First I went to the Complexe Desjardins where I found the Renaud-Bray bookstore on Level 2. Complexe Desjardins is an interesting part of the underground city. It reminds me of the City of Domes in Logan’s Run because it has a large wall clock. At Renaud-Bray I bought three books; the elusive L’avalée des avalés by Réjean Ducharme, Enfirouapé by Yves Beauchemin, and a book on Robert Lepage. I managed to conduct this transaction entirely in French since I only had to say "Bonjour" and "Merci". I consider L’avalée des avalés by Réjean Ducharme to be an elusive novel because I ordered it twice on Amazon and received L’hiver de force by Réjean Ducharme both times. Maybe Amazon has the wrong ISBN for this book.
There is an Archambault store between the Metro and Complexe Desjardins but it was closed. It was hard to find an ATM in the Complexe Desjardins. I tried one at the Place des Arts which did not work. Eventually had to return to the metro to find one.
They were still filming that TV series when I crossed Saint-Louis Square to place my purchase in my room. Later I determined that it was for the TV series Destinées. As I was walking past the film crew, I saw a sign warning you that you give permission to have your image used if you cross the park. Just at that moment I heard them announce, "Un deux trois action!" So I may appear walking in the background of a scene!
I then returned to Place des Arts to take some more photos and to visit the Musée d’art contemporain de Montréal. At the Museum of Contemporary Art I saw an exhibit on abstraction and an exhibit entitled Zoo. I saw a short film by Swedish artist Nathalie Djurberg, A World of Glass, which was bizarre and disturbing. There was also a tree from which were hanging the corpses of various animals painted black; a cat, several rats, a dog, and some birds. I also saw a whole collection of black metal insects on the floor of a gallery. They looked like metal sculpture ants. I didn’t spend much time at this museum because it was rather small. I had a cheeseburger and a Pepsi at La Belle Province on the corner of Boulevard Saint-Laurent and Rue Sainte-Catherine Est. I ate at this fast food place three times because it was very convenient and not too much bother to get a bite there in a hurry.
I can tell by my photos that I returned to my hotel room before heading out again. I then visited the Musée des Beaux-Arts. I took lots of photos of a really neat sculpture installed in front of a church. I remember seeing this angel sculpture online while doing research for my trip. It is David Altmejd’s The Eye.
Nobody was around to give me a ticket so I left my umbrella at the coat check. Eventually I found the Beyond Pop Art: Tom Wesselmann exhibit where I was able to get a ticket. I had my Montreal Museum card so it did not cost me anything. Tom Wesselmann’s work really impressed me because he went on to create art in various styles using various materials after his famous pop art work. I especially liked the retro kitchen sculptures. I liked this exhibit so much that I bought an expensive souvenir book, Pictures On The Wall Of Your Heart: Tom Wesselmann Und Die Pop Art. You can tell by the title that this is a German book so the cashier asked me if I realized that. I should have replied, Ja, das ist sehr gut.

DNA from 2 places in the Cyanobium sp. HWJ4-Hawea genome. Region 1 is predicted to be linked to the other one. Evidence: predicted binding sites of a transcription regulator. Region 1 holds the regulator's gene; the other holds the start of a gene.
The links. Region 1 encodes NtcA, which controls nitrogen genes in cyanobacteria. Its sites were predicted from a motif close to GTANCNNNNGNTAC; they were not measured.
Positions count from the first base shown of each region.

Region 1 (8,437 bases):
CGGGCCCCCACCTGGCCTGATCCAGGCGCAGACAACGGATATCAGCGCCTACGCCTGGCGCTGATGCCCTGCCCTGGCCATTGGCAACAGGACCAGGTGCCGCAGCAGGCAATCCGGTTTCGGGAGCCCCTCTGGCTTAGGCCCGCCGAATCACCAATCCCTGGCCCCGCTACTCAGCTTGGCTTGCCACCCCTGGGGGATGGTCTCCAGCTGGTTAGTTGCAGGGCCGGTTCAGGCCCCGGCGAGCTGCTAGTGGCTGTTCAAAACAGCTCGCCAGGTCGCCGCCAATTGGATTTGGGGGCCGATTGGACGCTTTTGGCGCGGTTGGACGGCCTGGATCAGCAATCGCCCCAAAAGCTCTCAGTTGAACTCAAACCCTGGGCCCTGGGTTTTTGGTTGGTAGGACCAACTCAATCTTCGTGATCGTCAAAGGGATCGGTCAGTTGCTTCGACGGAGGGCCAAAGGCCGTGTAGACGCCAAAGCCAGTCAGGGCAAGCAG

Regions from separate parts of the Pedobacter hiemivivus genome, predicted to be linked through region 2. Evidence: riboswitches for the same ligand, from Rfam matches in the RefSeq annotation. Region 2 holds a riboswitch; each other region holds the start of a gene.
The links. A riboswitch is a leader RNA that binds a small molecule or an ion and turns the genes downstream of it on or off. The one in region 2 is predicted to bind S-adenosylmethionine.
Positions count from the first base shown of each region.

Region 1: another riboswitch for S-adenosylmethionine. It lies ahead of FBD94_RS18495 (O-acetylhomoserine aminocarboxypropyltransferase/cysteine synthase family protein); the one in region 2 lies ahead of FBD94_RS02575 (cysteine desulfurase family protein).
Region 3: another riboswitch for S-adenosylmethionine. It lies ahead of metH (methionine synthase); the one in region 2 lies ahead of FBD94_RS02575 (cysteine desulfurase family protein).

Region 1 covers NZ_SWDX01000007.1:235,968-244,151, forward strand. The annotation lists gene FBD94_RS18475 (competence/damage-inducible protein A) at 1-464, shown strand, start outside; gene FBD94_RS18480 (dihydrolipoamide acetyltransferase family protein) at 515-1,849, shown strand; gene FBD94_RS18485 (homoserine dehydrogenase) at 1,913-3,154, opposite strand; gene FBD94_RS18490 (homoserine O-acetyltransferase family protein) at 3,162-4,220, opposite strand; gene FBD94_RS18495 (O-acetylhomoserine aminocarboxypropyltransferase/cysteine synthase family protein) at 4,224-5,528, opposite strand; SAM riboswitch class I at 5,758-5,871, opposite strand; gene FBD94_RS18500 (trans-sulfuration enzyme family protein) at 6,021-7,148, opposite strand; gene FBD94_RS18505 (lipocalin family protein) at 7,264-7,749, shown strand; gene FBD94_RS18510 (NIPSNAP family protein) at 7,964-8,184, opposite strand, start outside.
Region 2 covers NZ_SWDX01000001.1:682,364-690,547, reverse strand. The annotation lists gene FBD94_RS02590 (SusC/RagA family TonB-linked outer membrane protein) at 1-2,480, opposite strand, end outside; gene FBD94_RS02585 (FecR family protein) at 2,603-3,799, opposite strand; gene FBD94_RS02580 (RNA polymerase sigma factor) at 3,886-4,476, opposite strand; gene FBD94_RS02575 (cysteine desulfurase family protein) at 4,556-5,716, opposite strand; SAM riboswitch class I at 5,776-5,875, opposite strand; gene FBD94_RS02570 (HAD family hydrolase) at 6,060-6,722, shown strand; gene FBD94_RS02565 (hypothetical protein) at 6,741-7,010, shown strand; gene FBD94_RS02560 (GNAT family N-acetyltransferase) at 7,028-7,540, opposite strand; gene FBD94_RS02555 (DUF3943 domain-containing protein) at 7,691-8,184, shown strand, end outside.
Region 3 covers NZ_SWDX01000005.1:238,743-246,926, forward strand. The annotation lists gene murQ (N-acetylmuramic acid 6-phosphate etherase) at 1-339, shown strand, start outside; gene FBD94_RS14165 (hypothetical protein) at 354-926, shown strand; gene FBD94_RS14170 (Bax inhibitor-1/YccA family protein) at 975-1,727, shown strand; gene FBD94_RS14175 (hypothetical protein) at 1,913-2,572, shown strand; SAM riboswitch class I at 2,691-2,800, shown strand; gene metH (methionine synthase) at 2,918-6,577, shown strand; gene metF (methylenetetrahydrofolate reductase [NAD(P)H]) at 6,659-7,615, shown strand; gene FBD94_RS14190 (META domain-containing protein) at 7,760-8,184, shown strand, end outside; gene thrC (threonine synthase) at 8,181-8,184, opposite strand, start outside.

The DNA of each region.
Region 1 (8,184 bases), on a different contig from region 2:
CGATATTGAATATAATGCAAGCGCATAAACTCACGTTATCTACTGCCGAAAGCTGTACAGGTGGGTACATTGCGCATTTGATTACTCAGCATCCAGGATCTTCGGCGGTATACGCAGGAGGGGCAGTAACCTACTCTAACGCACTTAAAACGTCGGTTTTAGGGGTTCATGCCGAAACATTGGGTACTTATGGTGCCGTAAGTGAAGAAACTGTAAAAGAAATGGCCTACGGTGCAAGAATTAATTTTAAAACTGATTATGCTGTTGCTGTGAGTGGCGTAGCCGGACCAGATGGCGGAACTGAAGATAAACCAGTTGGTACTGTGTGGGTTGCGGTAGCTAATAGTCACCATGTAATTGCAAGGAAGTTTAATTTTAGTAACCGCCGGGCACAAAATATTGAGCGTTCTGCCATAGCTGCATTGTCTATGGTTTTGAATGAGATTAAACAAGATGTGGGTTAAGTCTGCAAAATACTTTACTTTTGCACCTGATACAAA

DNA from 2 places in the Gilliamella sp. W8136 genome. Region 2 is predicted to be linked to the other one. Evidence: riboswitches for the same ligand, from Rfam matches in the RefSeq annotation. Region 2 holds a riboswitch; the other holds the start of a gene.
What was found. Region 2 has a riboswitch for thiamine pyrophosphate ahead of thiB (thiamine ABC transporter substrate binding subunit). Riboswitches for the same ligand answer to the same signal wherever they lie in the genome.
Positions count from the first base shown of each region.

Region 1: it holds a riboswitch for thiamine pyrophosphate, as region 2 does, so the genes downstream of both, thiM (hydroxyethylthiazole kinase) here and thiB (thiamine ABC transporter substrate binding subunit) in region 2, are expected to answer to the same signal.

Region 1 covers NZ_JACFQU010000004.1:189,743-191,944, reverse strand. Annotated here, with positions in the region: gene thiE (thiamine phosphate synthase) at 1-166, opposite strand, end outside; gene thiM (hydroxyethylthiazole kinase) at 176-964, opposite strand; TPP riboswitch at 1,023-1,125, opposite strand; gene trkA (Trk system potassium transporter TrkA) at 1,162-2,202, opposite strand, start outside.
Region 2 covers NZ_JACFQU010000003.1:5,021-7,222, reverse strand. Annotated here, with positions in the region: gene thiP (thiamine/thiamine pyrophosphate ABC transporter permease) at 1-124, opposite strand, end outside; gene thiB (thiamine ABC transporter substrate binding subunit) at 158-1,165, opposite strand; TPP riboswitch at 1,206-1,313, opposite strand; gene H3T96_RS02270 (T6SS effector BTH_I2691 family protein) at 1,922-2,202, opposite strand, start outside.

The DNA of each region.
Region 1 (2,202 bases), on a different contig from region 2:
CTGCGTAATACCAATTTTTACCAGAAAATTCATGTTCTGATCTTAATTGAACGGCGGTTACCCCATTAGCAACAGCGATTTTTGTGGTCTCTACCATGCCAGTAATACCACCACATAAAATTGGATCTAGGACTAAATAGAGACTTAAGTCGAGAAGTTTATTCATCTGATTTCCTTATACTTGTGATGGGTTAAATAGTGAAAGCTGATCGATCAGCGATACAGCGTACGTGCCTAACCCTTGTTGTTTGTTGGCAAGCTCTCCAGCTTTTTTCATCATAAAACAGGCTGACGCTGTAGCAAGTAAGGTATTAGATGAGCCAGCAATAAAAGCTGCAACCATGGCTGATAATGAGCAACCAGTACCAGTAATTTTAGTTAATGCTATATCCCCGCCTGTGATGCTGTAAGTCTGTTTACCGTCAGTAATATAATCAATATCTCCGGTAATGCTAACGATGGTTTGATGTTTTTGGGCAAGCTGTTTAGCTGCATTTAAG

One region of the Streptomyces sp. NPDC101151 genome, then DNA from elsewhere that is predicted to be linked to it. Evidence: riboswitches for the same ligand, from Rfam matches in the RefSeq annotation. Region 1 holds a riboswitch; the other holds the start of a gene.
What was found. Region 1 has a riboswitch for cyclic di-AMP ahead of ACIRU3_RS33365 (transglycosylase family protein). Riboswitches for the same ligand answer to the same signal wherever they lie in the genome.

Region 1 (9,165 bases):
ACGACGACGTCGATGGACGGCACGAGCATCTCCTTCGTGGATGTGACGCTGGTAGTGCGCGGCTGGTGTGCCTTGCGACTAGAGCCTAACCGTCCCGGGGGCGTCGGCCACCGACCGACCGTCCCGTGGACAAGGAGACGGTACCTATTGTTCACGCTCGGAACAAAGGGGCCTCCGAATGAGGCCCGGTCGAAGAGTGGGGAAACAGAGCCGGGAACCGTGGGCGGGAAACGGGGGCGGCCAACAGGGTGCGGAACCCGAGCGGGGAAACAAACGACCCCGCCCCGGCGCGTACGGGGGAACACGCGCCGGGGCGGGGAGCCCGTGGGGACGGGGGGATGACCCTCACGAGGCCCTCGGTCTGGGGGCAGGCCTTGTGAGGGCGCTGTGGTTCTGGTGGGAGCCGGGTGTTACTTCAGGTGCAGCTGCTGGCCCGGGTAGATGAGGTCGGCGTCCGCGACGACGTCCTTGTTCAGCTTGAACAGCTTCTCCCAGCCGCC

I saw the galleries devoted to Napoleon and to the First Empire. I saw Napoleon’s famous chapeau and a large bust of Napoleon in a window bay which sorely tempted me to take a photo. I only snuck one photo of an amusing sculpture of skinny chimps choking a fat chimp. This was Tony Matelli’s "Old Enemy, New Victim".
I ate at the self-serve cafeteria. I like museum cafeterias but it was still awkward to deal with the staff since there were no silverware left out. I have my receipt so I know I had; chocolate milk, a sandwich (bagel with smoked salmon), a fruit juice, and a panna cotta (yet another Italian dessert I’ll have to learn about). I plan to study Italian cuisine carefully before my trip to Italy.
The Montreal Museum of Fine Arts is like several museums in one. Besides modern art and classical art, they also have decorative art, design art, and archaeology exhibits. I went through an underground passage to the other building, the Michal and Renata Hornstein Pavilion, where I saw Egyptian artifacts, decorative and design art, African artifacts, Greco-Roman artifacts, Pre-Columbian Art, etc. I spent several hours at this museum and only left at 4:30 p.m. when I realized they closed at 5:00 p.m. I had to rush to collect my umbrella from the coat check.
That evening I saw Jim Breuer at Theatre Sainte Catherine. His show was about attending Heavy Metal concerts as a middle aged man. He also talked about his family. He has three daughters. He said he took his family to Europe and claimed to be a Canadian because they hate Americans. This got big laughs. This show was part of the Just For Laughs festival which was going on in Montreal at the time. I didn’t particularly plan on seeing a comedy show but it was the best English language event I could find taking place during my visit. I sat a few rows back from the stage so I was fairly close to Jim Breuer. It is always a thrill to be near a celebrity. I picked up a program guide to the Just For Laughs festival which is like a paperback book packed with a wealth of interesting material on local culture and obscure artists.
At this point I should mention the real goal of this trip. The purpose of this trip was to gather French language materials and to explore Montreal so I would better understand culture references to Quebec while learning French. I tried to visit various neighborhoods rather than minor museums so I would have some experience of these neighborhoods which I will find mentioned in Quebec literature and film.